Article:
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Posts Tagged ‘cgem’

The Cone Nebula/Fox Fur Nebula/NGC2264 Area

January 24, 2015 Leave a comment

Between snow storms, I’ve been able to squeeze in the occasional night of imaging.  It was a less than ideal night–poor seeing and all sorts of polar alignment issues plagued me–but I’m please to finally have an image of the Cone Nebula… or Fox Fur Nebula if you prefer…or Christmas Tree Cluster.  Whatever you call it, putting NGC2264 (the cluster) into your goto mount will get you there.

Somehow, I’ve never captured this one before.  That region of the sky has so many highlights (M42, IC2177, The Rosette, Horsehead…) it takes several years to get to them all.

Cone Nebula Widefield in H-alpha

Cone Nebula Widefield in H-alpha

Image data:

  • Exposures: 39 x 10 min H-alpha exposures
  • Telescopes: William Optics Star 71 (360mm f/5)
  • Cameras: SBIG ST-8300M, 2×2 binned
  • Mount: CGEM
  • Guiding: QHY 5L-II mono, guided using PHD2
  • Conditions:  calm, but damp
  • Processing: DeepSkyStacker -> PixInsight -> Photoshop
  • Date: Jan 22, 2015

A Quick Look at Comet Lovejoy C/2014 Q2

January 23, 2015 Leave a comment

It’s not often that we get a bright comet so high in the sky.  Luckily, I was able to seize a couple of hours of clear skies to image Comet Lovejoy while it was in Aries.  I took separate L, R, G, and B exposures across a 1×4 mosaic, since I knew the tail could be really long.  This extended tail was also very dim, barely showing with 3-minute exposures.  Because comets are moving targets, I only took a single 3-minute exposure for each channel, then moved the field of view.  You can actually see the effect of this movement a little in the head of the comet, where the L exposure came about 20 minutes after the R.

Comet Lovejoy, Jan 20, 2015

Comet Lovejoy, Jan 20, 2015

It’s easy to lose your sense of scale here.  This is a tremendous field of view.  Below is one of the uncropped mosaic images used to generate the above. Each of the four overlapping frames you see is 2.9 x 2.2 degrees, so the total field of view is around 7 x 3 degrees!

Uncropped mosaic view

Uncropped mosaic view

Image data:

  • Exposures: 1 x 3 min L, R, G, and B exposures in a four-part mosaic
  • Telescopes: William Optics Star 71 (360mm f/5)
  • Cameras: SBIG ST-8300M, 2×2 binned
  • Mount: CGEM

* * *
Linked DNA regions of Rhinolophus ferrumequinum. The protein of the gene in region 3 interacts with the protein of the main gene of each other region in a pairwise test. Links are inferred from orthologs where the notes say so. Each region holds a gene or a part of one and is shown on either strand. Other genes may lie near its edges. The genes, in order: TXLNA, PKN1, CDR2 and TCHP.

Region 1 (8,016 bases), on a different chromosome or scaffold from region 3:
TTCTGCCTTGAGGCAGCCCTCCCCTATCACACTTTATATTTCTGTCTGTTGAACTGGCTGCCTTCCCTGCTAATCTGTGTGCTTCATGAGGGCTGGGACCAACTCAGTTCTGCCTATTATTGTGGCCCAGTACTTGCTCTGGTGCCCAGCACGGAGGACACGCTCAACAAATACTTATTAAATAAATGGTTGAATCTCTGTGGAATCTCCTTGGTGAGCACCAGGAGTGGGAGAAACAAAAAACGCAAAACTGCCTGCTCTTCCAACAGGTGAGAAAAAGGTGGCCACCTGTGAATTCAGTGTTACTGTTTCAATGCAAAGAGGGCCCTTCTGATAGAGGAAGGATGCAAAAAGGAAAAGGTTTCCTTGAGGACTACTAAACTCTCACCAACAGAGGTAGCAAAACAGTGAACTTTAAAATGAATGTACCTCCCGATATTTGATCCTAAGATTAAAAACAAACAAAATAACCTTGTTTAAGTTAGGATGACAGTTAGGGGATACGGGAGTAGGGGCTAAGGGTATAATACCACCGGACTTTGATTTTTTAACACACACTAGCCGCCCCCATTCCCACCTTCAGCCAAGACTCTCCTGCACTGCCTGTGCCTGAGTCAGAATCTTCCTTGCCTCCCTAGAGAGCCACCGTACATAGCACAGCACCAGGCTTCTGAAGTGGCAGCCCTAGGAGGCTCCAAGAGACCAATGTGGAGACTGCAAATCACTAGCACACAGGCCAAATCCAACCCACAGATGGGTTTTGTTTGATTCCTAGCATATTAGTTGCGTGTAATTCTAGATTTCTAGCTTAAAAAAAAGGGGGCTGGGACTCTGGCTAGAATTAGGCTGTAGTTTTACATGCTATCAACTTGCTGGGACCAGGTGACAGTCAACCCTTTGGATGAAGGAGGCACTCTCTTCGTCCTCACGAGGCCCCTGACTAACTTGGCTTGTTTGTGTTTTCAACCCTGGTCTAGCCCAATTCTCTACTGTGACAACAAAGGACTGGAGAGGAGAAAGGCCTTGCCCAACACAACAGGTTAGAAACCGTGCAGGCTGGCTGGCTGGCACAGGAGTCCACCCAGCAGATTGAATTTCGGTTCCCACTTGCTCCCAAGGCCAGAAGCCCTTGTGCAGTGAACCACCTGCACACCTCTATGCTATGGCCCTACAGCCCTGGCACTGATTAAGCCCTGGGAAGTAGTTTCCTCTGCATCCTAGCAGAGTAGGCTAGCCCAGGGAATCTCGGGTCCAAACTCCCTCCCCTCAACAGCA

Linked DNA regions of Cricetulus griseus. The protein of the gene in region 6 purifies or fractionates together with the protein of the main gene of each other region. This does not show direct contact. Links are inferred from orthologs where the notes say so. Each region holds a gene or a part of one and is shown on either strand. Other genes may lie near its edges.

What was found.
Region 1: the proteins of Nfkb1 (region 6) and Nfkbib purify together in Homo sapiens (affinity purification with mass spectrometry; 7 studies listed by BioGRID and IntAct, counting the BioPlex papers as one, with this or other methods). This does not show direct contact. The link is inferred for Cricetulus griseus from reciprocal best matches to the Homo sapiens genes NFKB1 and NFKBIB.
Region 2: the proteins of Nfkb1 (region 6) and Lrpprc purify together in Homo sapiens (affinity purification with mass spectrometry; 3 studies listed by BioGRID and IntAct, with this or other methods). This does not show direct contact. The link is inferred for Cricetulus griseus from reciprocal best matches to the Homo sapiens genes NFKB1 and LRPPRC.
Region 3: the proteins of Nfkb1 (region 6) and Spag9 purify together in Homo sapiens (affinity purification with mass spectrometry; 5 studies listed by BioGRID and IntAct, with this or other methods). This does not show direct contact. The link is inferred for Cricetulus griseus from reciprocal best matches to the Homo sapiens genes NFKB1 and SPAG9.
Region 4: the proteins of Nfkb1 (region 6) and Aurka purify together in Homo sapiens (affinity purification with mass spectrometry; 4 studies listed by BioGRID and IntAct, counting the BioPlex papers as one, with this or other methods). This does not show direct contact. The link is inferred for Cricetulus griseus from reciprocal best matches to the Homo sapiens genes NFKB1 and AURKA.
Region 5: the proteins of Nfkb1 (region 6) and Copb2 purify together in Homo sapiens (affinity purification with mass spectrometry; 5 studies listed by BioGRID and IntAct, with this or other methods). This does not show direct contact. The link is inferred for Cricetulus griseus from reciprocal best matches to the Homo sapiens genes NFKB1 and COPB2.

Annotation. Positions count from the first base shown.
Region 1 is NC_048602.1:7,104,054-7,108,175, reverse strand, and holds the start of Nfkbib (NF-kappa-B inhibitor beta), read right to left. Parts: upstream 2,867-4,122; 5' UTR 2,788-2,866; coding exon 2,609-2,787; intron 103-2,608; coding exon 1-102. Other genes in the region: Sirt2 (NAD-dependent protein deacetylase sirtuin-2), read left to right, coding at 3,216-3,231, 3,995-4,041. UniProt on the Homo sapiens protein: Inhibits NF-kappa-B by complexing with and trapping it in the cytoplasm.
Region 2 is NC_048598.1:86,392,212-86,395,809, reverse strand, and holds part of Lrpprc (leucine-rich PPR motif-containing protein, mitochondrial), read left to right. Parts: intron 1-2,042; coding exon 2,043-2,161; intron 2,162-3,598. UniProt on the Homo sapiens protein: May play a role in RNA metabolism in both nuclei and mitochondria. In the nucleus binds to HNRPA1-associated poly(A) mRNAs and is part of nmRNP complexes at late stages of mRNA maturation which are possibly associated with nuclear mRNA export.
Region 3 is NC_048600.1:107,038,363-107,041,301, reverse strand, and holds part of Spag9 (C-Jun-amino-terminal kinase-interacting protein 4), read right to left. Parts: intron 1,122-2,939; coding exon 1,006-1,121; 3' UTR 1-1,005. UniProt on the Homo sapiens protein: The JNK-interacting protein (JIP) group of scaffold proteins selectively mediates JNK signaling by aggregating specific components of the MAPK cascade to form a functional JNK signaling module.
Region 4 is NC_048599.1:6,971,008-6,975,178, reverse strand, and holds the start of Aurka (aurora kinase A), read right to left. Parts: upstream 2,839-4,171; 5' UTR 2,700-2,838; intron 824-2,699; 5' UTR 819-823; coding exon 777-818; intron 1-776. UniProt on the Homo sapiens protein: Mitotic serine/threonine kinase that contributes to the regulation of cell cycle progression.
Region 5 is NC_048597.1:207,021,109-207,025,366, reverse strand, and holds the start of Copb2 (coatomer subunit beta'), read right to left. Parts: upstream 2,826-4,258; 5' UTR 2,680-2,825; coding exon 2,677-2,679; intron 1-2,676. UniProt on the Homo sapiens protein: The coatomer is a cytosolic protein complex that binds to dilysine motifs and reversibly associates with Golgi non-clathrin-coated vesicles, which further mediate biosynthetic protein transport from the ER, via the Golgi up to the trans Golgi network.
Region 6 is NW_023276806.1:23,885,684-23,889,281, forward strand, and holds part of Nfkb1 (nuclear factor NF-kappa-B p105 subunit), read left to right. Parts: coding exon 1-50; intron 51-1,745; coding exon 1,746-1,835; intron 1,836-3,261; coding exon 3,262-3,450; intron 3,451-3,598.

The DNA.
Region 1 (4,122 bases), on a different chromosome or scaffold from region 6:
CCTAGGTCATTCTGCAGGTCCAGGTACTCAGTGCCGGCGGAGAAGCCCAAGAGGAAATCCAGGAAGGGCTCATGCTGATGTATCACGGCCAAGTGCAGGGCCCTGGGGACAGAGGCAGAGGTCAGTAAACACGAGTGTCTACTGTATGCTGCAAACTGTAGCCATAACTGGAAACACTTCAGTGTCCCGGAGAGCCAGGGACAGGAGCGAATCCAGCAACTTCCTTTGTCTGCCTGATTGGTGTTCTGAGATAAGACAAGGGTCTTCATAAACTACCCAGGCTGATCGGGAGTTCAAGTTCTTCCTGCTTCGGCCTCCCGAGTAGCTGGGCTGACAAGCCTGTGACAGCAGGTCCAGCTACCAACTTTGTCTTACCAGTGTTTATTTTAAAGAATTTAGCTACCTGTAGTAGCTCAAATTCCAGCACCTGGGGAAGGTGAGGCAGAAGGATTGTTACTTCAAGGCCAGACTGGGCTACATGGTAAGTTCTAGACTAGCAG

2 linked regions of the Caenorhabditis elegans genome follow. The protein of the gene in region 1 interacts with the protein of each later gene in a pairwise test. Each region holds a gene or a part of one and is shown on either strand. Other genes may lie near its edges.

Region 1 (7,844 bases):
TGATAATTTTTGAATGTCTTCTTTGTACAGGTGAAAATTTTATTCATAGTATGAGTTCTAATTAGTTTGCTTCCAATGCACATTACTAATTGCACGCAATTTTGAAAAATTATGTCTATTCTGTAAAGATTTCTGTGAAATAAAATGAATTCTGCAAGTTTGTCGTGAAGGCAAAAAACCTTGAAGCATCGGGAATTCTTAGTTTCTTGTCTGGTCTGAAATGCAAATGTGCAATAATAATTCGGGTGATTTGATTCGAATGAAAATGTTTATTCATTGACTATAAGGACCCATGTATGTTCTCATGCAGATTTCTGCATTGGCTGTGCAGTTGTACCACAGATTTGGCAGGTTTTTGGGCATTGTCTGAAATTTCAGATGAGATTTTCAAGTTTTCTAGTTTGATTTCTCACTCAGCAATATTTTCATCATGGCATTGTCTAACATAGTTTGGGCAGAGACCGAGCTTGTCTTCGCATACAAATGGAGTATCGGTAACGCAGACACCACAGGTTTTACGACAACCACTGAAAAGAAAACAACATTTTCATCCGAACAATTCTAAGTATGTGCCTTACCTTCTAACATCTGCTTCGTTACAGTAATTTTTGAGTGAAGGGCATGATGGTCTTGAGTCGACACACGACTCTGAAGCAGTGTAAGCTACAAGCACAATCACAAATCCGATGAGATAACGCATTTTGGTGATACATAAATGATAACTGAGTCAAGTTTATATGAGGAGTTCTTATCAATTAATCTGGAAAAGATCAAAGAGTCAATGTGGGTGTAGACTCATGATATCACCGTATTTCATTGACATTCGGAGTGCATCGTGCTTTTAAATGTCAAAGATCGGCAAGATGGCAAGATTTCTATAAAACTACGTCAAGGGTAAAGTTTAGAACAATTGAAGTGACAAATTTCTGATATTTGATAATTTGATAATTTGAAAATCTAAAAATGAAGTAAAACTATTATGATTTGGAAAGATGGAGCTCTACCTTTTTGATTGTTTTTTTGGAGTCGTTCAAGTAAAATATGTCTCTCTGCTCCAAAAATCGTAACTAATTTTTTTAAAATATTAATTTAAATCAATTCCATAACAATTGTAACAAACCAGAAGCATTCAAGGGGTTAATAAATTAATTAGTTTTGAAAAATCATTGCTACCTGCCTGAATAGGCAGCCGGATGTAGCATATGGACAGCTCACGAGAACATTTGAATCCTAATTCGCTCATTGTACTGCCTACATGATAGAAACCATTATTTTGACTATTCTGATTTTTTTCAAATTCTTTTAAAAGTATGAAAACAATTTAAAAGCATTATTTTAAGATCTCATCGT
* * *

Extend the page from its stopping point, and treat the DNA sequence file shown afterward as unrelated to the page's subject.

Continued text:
• Guiding: QHY 5L-II mono, guided using PHD2
  • Conditions:  calm
  • Processing: DeepSkyStacker -> PixInsight -> Photoshop
  • Date: Jan 20, 2015

The Bubble and the Lobster Claw

January 10, 2015 Leave a comment

There is an area on the border of Cassiopeia and Cephus that’s packed with deep-sky objects, including the assortment shown here.  The main nebula here is the Lobster Claw, Sh2-157.  Above it and to the right is the famous Bubble Nebula, NGC7635. In the upper right is the cluster M52.  The nebulae at middle right and lower right are Sh2-159 and NGC7538, respectively.  The very dim nebula the goes off the right edge of the image is Sh2-161, and the little star cluster at middle bottom is NGC7510. So that’s at least five distinct nebulae and two star clusters (there would be more if we considered how other catalogs, like the LBN and IC, define the objects).

The Bubble and Lobster Claw NebulaeWith all of that said, this is the second year I’ve imaged this area, and I haven’t been happy with either result.  The Lobster Claw is not particularly photogenic, and it’s fairly hard to process well.  Given the chance to do it again, I’d probably either use a longer scope to focus on the Bubble Nebula alone, or go even wider with a telephoto to capture the sea of nebulosity in the whole area.

Image data:

  • Exposures: 60 x 10 min Ha, 33 x 10 min OIII, 27 x 10 min SII
  • Telescopes: Two William Optics Star 71s (360mm f/5)
  • Cameras: SBIG ST-8300M and QSI 583wsg, 2×2 binned
  • Mount: CGEM
  • Guiding: QHY 5L-II mono, guided using PHD2
  • Conditions:  strong wind gusts
  • Processing: DeepSkyStacker -> PixInsight -> Photoshop
  • Date: Nov 18 and 20, 2014